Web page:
Now, as I online shop with a sleeping baby on my chest, I'm reminded of THIS year's stupidest new trend: the off-the-shoulder-shirt.  You've got to be freaking kidding me. The only thing wider than my hips are my shoulders. I'll be sure to pick up one of these blouses next time I'm going for the whole "I-belong-on-the-fifty-yard-line" look. I don't think I can properly relay my hatred for these neckless, shapeless blouses and this whole shoulder-cleavage movement. I can only hope that it passes by the time Greta is out of onesies.

You see, I gave birth to a mini-linebacker three weeks ago. My darling Greta Louise is once again the spitting image of her father (go figure).





Unfortunately, the good Lord decided to bless her with my shoulders. As she was making her grand entrance into the world, she went and found herself in a bit of a sticky situation (no pun intended). Her shoulder became stuck, and as a result, Greta's collarbone was fractured in the process of childbirth. Apparently this is a common complication for larger-than-average babies, though the nurses seemed surprised that it happened to her larger-than-average mother. 

By tucking her arm into her shirt or pinning her sleeve, the break should heal in no time.

Look at the size of that hand! 

Amelia was over-the-moon excited to welcome her little sister. (She wanted to take a picture of Greta to school so all her classmates could see, but she was  also very concerned they would think she was born with only one arm.) Unfortunately, all of the excitement and anxiousness soon turned to annoyance as she realized Greta was now a permanent fixture in our lives.

"I want Greta to go back to where she came from," she told me the other day.

"Back in my stomach?" I asked in response.

"No, to where she was before that," Amelia answered.

************************************************

The baby just blew out her diaper, so, uhhh,

Stay tuned....












Wednesday, June 28, 2017

This Too Shall Pass

I've always wondered what it would feel like to have a thigh gap. I often think of this when I meander into the wrong store, suddenly aware that the only thing they sell in my size are the purses. I look at the ladies whose legs are the same circumference as PVC pipes, and I find myself so intrigued. I mean, does the wind just tunnel through? And is it hard to stay warm in the winter?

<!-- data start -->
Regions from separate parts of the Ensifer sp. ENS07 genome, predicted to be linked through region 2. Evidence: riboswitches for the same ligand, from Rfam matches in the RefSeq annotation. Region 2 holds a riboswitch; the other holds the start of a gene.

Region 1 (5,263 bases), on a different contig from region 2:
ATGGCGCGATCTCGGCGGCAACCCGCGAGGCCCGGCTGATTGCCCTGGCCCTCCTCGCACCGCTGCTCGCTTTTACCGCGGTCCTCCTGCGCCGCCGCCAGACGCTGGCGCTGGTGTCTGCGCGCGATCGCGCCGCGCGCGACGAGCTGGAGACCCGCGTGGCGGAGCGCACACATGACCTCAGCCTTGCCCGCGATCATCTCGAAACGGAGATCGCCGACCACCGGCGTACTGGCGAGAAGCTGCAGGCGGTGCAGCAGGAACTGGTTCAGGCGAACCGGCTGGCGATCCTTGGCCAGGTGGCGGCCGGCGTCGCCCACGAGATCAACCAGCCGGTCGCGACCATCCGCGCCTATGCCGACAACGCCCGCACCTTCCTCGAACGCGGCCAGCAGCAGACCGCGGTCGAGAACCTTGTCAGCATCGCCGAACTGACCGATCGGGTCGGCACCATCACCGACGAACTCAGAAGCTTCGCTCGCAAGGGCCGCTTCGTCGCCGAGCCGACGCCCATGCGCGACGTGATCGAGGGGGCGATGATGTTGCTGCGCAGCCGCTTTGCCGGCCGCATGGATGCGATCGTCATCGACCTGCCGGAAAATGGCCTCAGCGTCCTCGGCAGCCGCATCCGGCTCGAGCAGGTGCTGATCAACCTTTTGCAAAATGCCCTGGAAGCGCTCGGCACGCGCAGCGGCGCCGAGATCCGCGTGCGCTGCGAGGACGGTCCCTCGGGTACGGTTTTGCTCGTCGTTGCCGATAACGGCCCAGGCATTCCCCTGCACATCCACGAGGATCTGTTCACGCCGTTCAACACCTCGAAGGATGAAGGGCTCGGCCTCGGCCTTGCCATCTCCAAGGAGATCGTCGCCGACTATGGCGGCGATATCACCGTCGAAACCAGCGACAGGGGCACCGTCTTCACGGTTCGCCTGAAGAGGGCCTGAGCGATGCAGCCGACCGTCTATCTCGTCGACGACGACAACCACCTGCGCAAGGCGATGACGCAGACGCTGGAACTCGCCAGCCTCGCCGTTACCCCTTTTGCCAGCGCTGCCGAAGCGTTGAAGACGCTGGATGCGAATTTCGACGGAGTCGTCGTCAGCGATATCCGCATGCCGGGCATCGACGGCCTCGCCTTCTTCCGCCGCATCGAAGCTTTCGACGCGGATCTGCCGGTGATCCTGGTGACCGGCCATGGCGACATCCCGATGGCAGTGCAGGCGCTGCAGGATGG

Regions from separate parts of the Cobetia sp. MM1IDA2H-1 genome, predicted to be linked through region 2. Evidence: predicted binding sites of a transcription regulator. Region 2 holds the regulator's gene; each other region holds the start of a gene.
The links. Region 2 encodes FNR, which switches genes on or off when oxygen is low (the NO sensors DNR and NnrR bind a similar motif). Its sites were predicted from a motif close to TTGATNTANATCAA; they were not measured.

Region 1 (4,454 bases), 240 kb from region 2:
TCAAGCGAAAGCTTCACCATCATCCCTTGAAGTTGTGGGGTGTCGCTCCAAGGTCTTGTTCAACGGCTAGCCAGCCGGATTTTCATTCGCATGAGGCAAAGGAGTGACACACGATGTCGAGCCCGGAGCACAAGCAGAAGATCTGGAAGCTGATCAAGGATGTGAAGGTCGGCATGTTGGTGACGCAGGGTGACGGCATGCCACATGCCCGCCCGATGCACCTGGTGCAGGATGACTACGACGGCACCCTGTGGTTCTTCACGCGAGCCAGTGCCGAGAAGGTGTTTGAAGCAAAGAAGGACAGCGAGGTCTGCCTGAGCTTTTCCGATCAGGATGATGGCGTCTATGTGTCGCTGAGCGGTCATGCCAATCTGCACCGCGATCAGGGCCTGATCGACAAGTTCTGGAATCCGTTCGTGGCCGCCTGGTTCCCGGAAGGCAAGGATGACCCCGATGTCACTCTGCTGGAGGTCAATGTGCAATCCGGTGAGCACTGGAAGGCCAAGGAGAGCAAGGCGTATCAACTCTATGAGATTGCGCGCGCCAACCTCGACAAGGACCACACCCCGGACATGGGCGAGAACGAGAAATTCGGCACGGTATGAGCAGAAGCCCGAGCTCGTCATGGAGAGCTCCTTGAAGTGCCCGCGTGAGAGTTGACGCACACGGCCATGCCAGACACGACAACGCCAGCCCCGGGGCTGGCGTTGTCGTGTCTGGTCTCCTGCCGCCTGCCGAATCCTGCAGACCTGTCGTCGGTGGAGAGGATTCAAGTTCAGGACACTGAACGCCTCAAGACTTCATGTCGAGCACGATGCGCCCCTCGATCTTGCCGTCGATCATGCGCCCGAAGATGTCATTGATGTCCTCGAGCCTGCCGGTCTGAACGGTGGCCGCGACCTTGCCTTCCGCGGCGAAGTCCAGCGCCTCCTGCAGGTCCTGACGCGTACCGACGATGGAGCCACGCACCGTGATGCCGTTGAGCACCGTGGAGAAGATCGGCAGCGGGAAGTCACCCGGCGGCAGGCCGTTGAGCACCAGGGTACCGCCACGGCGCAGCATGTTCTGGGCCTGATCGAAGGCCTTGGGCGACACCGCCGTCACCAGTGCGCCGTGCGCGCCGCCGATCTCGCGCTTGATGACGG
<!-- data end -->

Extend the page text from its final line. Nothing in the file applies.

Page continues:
For most of my life, if you asked me what I hated most about my body, I would undoubtedly say my thighs. No matter how much weight I lost, they were still destined to meet in the middle.

Right now, as I sit here pregnant with my second child, I couldn't give a damn about my stupid thighs. I would deal with all the chafing in the world if I could fix what's going on inside my fractured mind. Move aside, thunder thighs---my brain is now my least favorite body part.

People often ask me why I waited almost six years between children. Were there fertility issues? Was Amelia that difficult? Do I not put out?

When I discovered I was pregnant in 2011, I made the difficult decision to go off my Prozac for the health of my unborn baby.  For thirteen years I relied on medication and cognitive behavioral therapy to cope with the debilitating anxiety and intrusive thoughts that go along with OCD, and in a moment's notice, I quit cold-turkey.

I know I must sound a touch dramatic when I say that OCD is a thief of joy, but it truly robbed me of all peace during my first pregnancy. I was afraid of anyone and anything---afraid I would contract a placenta-crossing disease; afraid I had poisoned the baby after licking an envelope. I know that at times my fears were almost laughable, but OCD took me to the darkest abyss, and it's taken me this long to find the courage to do it all over again.

After much research and discussion with my doctor, I made the decision to remain on Prozac this pregnancy, albeit a much lower dose. It was actually one of the easiest decisions I've ever made. Before all you sanctimonious mothers chime in and tell me all the risks involved, please know that I do more research than a tenured scientist. I'm very well informed.